** A quick bit of googling would suggest it's Orpheus I'm thinking of...

Wednesday, 24 September 2008

Fairy Steps

My mother said I never should,
Play with the fairies in the wood.

The autumn goldening sun shines outside the wood, but only slants through chinks in the lattice work of branches that bend over the ancient path through the woodland. Bramble bushes line the way, pale pink petals still clinging on, small fruit ripening. The blackberries aren't good this year; too much rain, although the paths now are dry. Slowly up and up, on and on and then a clearing where wild flowers poke through the tangle of low lying brambles. A look to the left, and yellow rock flashes through the ash trees, caught by the sun - Whin Scar. The crag builds up in height and I turn left into the clearing by the Fairy Steps. Along, and then up, on polish and jugs, the end of summer so I almost move nimbly, pulling and twisting, and then onto the top and swing back down the tree. Up again, next route, and ape back down. Repeat, explore, driven by the beat of the hammering of a woodpecker somewhere overhead. More routes, less climbed, starting through brambles which catch tear at my thin trousers and draw blood, and topping out into a covering of prickles, of holly and bramble and pine.

A scramble to the top, to watch the sun quickly vanish behind the Cartmel fells, a pink grapefruit sky and the rock drips orange as I descend the corpse route Fairy Steps.

Time to go now, before the woodland changes and the spirits emerge, before the trees bind together and the brambles snake over the paths and the holly bushes dance to shed their spikey leaves. Away, away!

North Wales

A last minute trip to Snowdonia for the weekend. Drifted home from work on Friday, didn't leave Kendal til gone 8:30, then hurtled down from the drizzly Lakes to the clearer skies of North Wales. A three quarter moon hung over the valley as we abandoned the car in the campsite, and ran across the fields to the pub to make last orders.

An early start on Saturday and somehow we were on the crag by quarter to 9, only the third car in the layby under Clogwyn y Grochan. Clambered up to the base of Nea, the bottom of the route resembling a ghyll scramble. I led the first pitch, and then shouts from George below that I still had plenty of rope encouraged me to continue up the staircase of the second pitch. All my gear was gone, placed in the too-tempting well-worn white nut scars that ran up the crag. I continued to finish the top pitch, a step left and up, sudden steepness and exposure, but not for long. We abbed off the gnarled, sling-strewn oak tree down to a very busy crag bottom, with the queues already starting for the route.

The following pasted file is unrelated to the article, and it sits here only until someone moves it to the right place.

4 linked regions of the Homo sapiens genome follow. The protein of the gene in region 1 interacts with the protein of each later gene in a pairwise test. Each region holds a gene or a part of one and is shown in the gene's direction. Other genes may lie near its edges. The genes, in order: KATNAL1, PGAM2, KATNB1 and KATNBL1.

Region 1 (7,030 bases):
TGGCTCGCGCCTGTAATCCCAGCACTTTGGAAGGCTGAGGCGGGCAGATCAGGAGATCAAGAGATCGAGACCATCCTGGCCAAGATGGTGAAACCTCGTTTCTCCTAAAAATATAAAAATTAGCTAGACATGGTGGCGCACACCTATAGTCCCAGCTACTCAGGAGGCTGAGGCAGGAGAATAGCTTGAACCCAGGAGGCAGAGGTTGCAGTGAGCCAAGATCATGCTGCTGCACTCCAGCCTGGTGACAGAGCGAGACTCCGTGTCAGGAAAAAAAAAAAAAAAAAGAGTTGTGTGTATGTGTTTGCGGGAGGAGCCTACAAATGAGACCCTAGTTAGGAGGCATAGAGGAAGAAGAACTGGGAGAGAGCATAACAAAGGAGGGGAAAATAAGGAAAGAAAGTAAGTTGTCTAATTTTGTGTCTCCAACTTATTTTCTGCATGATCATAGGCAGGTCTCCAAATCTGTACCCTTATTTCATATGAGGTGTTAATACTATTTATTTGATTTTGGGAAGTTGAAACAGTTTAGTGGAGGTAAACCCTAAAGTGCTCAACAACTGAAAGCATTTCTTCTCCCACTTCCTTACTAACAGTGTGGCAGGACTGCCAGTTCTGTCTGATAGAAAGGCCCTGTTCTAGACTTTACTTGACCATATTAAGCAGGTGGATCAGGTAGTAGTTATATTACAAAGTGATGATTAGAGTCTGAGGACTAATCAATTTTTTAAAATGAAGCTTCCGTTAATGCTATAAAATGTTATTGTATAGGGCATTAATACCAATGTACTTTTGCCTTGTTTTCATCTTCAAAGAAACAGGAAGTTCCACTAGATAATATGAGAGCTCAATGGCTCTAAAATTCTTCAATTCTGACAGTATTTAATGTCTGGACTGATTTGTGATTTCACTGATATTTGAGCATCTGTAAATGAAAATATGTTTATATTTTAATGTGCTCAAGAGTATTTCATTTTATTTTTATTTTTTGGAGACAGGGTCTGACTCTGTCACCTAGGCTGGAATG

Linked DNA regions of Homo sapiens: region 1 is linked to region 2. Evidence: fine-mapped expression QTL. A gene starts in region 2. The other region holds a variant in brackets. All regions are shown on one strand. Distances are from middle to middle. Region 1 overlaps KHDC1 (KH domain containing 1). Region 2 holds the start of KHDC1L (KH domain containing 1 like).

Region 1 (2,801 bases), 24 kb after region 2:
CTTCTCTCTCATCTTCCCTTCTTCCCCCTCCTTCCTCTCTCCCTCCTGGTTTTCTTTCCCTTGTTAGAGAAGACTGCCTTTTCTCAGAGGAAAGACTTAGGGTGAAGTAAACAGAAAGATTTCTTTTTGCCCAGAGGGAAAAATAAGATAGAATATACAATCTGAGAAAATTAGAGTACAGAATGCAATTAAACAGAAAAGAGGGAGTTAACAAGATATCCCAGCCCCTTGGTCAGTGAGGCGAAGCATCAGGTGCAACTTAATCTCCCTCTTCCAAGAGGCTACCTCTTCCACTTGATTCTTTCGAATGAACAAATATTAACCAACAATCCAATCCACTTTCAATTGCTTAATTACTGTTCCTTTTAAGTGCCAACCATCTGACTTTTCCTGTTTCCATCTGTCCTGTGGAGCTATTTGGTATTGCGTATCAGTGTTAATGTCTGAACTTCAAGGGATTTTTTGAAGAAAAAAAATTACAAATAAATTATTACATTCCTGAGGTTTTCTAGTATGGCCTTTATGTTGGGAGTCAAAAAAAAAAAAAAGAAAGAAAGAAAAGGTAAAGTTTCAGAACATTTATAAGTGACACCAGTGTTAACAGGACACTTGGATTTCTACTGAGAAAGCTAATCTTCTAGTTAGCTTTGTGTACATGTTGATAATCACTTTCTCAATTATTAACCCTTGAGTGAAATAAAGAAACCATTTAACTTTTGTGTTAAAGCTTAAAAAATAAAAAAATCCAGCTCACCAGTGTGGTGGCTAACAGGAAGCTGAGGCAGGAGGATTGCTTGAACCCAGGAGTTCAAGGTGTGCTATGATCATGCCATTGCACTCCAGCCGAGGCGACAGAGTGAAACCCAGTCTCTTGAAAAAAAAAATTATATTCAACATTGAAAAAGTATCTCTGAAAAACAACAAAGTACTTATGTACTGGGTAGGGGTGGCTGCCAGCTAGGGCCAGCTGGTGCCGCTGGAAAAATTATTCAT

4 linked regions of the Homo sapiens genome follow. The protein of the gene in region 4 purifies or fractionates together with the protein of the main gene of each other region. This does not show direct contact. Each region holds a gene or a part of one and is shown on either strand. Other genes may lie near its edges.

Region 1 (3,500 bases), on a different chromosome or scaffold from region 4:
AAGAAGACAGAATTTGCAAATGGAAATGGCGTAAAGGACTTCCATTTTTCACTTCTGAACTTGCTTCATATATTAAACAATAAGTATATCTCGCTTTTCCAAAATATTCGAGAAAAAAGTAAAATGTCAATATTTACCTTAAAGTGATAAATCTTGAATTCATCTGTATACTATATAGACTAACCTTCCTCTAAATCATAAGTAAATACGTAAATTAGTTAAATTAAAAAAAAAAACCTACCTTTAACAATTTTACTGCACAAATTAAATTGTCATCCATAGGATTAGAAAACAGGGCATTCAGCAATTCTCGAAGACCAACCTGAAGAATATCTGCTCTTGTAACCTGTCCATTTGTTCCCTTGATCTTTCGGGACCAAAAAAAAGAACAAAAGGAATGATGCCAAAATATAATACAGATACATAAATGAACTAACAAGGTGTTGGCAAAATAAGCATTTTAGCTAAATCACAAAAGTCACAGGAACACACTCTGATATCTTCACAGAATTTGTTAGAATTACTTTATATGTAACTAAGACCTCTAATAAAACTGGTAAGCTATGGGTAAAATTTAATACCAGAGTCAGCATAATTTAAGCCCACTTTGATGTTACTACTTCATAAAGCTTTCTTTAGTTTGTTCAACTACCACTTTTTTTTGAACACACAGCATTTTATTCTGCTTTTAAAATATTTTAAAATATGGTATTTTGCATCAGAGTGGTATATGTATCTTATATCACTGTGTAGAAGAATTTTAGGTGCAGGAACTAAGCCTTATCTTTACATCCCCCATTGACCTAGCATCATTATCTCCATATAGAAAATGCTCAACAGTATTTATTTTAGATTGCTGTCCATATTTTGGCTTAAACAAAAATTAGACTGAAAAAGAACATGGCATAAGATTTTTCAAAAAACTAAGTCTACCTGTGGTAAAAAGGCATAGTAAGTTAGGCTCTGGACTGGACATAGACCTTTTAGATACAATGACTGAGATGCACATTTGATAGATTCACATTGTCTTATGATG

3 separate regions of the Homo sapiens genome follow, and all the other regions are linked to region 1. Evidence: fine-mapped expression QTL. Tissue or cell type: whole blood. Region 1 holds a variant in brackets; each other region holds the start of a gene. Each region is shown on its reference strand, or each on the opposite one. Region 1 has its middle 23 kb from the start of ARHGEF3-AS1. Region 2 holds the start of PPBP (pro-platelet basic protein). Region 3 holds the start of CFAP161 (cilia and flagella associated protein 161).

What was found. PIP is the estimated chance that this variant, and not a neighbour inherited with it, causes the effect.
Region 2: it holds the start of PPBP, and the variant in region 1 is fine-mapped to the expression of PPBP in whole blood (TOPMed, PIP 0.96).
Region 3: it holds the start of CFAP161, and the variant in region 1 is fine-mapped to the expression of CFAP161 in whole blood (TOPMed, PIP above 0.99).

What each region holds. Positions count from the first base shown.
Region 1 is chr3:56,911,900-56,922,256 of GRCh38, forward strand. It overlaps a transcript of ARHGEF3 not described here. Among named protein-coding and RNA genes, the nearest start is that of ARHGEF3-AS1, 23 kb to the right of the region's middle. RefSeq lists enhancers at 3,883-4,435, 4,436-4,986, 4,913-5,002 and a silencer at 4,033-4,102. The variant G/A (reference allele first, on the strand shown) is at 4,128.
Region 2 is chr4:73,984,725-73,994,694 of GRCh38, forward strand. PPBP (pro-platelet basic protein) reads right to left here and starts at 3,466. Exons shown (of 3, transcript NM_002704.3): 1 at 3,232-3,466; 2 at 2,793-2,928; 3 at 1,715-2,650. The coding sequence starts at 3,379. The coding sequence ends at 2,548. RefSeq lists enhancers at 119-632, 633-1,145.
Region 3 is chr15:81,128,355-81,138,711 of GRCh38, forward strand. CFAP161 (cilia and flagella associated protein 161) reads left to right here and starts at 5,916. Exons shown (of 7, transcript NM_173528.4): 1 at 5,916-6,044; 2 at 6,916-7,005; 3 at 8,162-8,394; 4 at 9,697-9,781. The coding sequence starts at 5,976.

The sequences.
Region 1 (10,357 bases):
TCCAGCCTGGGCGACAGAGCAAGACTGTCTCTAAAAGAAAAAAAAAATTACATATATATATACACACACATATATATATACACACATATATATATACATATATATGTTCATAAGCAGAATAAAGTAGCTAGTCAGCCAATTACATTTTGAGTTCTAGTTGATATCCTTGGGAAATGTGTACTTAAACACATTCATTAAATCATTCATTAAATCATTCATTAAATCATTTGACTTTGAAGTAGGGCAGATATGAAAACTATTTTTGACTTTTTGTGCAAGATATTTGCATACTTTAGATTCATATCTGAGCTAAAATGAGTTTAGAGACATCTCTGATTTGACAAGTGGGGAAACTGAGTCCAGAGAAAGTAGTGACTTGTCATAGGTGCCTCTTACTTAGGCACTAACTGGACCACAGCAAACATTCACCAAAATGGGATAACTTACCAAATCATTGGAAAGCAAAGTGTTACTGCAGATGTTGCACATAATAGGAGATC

Across to Brant, George leads the first pitch, and I teeter across afterwards, swinging out on the loose flake and across the steep face up to the ledge. Not far enough, so I squirm up through a holly tree and shuffle across the ledge and under an overhang, smug for once at my lack of height to the infamous crack which I'd watched friends squirm up from the valley bottom on several occasions. "Thrutchy" the guidebook says. Up two moves, place two nuts, back two moves. Stall, remove coat. Up two moves, bridge out left, spot another foothold out right... and I'm up, some imitation of technique thankfully saving thrutching. Another pitch, George leads, and we regret not having abbed off sooner.

To Dinas Mot, now, somehow not too cold. We climb West Rib, and then back to the Grochan as the light dims, as George wants to do Kaisergeberge Wall. I want to go back to the campsite; tea, beer and bed beckon. Neil and Tanya head off. I am hoisted up the wall, plucking gear out until I pop out at the top as the sun sets, filtering up the Pass and making the crag walls red.

The Vaynol that night is heaving, Welsh and English voices mingling, farty beer flowing, band playing. We perch on the edge of stools until we can claim seats, and eye up the guidebook for the next day. To Idwal Slabs, with Tanya and Neil. It is quiet as we walk up the well made path that leads up gently to Llyn Idwal, though when we arrive the virtuous routes are already knitting up nicely. Up Tennis Shoe, my first ever proper climb, nearly 10 years ago. Tanya starts it, and I finish, popping up on top of the block, and running the rope around, wondering if I'll be the one to unbalance it and send it toboggoning down the crag. We weave our the warps and point up Javelin Buttress. Neil zooms off up, and Tanya and I balance up after. We eye up Gray Slabs, but instead decend down rock and moss and scree and wetness back down the neverendingdecent over and under and round Suicide Wall. A Gogarth-gone George is picked up in Bethesda, and then a traffic jam is sat in for longer than the whole weekend together as we crawl to Conway for kebabs then the long hurtle home.